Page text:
Commercial Loans and Fun Blog

Commercial Loans and Second Mortgages

Posted by George Blackburne on Mon, Jun 13, 2016

See_Through_Building.jpgToday you will learn a new financial ratio, the New-Money-to-Old-Money Ratio.

Twenty-five years ago the commercial property second mortgage business was huuuuge.  Almost 100 private money (hard money) commercial mortgage companies nationwide would glady make you a second mortgage on your apartment building or office building.

Then a commercial real estate depression rolled across the country in the early 1990's.  It started with a bust in oil prices, and commercial real estate in Houston, Texas and in Denver, Colorado (the oil business was big business in Denver in those days) collapsed in value.  I use the expression, "depression", because commercial real estate in those days collapsed by a whopping 45%.  Interesting note:  I have survived three commercial real estate depressions in my career, and each time commercial real estate values collapsed by almost exactly 45%.  Forty-five percent.  Hmmmm.  I gotta remember that number.

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This was the era of the see-through building.  A see-through building was a newly constructed commercial building, with no tenants and hence no tenant improvements.  It was just an empty shell, and if you looked through the windows, you could see all the way through to the other side.  Hundreds of huge, see-through, office towers could be found in Houston, Denver, and other large cities across the country.  Developers couldn't find any tenants for their beautiful new architectural monuments.  Commercial construction lenders - typically S&L's (savings and loan associations) - lost billions of dollars during the 1990-1991 recession, leading to the Savings and Loan Crisis, where almost 1,100 out of about 2,300 S&L's went bankrupt.

Anyway, in the early 1990's, everyone thought that the depression would be limited to just the Oil Patch states; but then the Eastern part of the country fell into a severe recession.  Everyone in California was sure that the rolling depression would never hit California because Silicon Valley was rocking and millions of people were moving to California.  "We are immune," said many Californians.  We weren't.  In 1991 the rolling commercial real estate depression hit California, and commercial real estate values fell by - you guessed it - 45%.

Now the thing about a second mortgage is that the second mortgage holder has to keep the first mortgage current; otherwise, the second mortgage holder will be wiped out when the first mortgage forecloses.  In most cases it doesn't even matter if the borrower has a ton of equity in the property, over and above the first and second mortgages.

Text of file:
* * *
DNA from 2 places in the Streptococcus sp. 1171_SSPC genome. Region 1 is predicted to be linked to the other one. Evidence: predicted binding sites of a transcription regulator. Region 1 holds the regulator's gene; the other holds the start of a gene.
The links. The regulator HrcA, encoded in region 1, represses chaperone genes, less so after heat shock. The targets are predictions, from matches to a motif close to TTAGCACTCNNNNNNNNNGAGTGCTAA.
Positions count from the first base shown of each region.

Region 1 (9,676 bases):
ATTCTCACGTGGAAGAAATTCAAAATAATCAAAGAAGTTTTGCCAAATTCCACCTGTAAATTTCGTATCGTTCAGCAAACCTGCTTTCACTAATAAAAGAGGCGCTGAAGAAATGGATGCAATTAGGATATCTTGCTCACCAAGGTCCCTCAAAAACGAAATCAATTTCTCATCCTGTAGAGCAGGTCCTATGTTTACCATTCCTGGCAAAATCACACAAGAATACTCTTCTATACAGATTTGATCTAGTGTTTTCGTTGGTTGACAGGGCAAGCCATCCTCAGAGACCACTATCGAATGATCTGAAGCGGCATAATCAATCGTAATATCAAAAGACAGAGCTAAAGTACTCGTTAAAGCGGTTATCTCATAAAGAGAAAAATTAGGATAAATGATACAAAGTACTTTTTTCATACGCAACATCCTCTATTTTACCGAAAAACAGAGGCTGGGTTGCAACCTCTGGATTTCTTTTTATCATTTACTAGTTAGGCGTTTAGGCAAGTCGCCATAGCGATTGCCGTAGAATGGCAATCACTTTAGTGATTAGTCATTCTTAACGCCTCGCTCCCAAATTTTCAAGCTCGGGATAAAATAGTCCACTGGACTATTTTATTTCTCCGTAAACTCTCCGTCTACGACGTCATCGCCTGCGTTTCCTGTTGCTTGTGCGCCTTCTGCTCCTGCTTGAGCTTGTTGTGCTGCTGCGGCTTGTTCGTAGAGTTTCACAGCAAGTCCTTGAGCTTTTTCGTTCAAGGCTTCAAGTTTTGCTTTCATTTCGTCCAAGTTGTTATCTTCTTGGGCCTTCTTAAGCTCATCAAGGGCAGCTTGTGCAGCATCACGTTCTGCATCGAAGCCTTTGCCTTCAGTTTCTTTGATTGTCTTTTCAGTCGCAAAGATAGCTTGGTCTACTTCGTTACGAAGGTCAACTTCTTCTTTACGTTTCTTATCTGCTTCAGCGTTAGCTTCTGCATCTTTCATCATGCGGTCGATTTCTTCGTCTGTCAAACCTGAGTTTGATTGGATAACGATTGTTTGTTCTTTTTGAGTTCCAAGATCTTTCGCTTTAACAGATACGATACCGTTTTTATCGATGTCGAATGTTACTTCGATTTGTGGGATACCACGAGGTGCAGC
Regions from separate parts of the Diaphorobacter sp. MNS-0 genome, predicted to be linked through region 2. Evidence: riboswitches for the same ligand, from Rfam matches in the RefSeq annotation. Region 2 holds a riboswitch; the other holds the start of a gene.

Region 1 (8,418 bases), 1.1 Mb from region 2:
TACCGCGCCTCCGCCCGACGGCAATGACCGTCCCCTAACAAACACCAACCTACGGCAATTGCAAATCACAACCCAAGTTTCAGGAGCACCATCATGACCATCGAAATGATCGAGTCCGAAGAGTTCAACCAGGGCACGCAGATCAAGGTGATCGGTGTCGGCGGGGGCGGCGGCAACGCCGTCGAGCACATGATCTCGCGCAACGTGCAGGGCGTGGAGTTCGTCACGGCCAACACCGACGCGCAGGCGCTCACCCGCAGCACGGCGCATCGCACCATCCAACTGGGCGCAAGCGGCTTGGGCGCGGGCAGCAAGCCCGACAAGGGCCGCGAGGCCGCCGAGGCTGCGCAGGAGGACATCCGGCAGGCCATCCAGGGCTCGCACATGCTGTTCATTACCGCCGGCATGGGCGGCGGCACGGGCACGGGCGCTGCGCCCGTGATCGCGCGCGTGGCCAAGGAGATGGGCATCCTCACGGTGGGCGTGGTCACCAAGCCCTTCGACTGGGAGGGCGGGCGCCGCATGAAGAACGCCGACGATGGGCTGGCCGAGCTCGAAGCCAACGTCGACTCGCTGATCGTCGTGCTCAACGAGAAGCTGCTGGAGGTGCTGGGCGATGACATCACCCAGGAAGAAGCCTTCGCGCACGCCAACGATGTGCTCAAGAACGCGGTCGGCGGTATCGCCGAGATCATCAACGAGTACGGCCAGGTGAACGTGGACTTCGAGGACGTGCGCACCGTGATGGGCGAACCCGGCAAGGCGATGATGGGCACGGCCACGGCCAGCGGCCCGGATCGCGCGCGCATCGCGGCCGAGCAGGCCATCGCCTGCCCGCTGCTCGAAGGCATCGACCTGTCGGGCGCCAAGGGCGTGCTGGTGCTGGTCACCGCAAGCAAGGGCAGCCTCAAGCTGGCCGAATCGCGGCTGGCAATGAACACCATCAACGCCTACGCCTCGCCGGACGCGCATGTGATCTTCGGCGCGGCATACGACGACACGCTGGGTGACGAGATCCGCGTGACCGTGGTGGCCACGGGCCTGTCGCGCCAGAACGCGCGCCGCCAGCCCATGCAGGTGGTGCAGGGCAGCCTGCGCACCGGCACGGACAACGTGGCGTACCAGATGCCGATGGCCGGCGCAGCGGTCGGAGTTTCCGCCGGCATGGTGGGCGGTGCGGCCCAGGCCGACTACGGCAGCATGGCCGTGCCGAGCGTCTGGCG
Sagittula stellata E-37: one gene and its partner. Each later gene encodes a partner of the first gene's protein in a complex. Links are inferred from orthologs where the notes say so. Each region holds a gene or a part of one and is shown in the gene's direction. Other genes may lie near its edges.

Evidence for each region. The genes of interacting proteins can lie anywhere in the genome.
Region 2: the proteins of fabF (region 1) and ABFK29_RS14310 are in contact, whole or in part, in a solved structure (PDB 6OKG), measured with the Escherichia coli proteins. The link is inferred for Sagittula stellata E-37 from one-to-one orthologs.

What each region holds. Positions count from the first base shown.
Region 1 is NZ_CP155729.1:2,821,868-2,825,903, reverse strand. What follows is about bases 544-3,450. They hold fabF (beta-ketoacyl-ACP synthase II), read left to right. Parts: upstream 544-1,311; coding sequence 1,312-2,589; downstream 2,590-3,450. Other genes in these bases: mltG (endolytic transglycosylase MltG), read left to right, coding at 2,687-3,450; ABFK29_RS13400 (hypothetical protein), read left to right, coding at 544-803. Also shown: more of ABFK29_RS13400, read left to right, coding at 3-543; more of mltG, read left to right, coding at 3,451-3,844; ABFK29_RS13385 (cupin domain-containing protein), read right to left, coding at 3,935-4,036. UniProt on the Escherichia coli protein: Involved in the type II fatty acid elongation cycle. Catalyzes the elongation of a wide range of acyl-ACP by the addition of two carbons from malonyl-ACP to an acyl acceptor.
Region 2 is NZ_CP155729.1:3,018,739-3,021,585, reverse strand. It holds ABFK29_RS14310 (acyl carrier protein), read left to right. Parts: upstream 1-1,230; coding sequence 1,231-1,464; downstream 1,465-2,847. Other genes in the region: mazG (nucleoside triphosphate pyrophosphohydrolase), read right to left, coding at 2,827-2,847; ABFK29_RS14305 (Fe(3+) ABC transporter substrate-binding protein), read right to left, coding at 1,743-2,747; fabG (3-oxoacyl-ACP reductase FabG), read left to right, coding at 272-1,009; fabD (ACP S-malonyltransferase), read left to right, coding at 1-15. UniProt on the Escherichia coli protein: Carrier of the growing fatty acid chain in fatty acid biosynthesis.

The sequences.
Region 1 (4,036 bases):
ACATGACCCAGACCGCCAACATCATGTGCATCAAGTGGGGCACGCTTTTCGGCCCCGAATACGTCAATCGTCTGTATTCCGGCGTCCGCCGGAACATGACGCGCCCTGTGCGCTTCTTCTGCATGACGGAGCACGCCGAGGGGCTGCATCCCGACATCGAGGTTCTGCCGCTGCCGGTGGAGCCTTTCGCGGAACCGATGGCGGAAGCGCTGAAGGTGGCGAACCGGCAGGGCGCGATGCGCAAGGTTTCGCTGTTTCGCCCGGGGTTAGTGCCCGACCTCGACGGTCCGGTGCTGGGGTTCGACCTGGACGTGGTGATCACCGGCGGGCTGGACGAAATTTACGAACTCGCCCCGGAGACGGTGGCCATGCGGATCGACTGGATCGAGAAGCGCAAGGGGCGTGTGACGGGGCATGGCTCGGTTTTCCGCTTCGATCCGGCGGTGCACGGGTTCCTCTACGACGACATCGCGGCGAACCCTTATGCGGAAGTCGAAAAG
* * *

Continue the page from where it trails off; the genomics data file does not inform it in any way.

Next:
The reason why is because no one ever bids at commercial mortgage foreclosure sales.  Lots of fix-and-flippers bid at residential foreclosures sales, but no one ever bids at foreclosures of commercial property.  Yeah, yeah, I am sure that over the years a few wealthy investors have actually bid at a commercial mortgage foreclosure sale, but such an event is extremely rare.  Why?  Any bids at a foreclosure sale have to be all-cash, and the numbers are just too big for bidders to show up with $3 million in cashier's checks.  The bottom line is that the commercial second mortgage holder absolutely must keep the first mortgage current while he forecloses on his second mortgage.

If a lender is actually going to make a commercial second mortgage, he needs to make sure that the first mortgage payments are not impossibly large.  Imagine if you made a $400,000 second mortgage behind a $10,000,000 first mortgage on an $18 million apartment building.  At first glance, this looks like a gorgeous deal.  It's only 57.8% loan-to-value.  Wow.

However, the monthly payments on a $10 million first mortgage, at 5.25% interest and amortized over 25 years, are $59,925.  If the second mortgage holder first learns that the borrower is delinquent when the borrower is five months behind on his first mortgage payments and then has to keep the first mortgage current for another 7 months while he foreloses, the second mortgage holder will have to advance almost $720,000 to protect his little $400,000 second mortgage investment.  Ouch!  In real life, no one has that kind of dough.

Therefore commercial second mortgage lenders developed a financial ratio to warn themselves away from making such a mistake.  It is called the New-Money-to-Old-Money Ratio.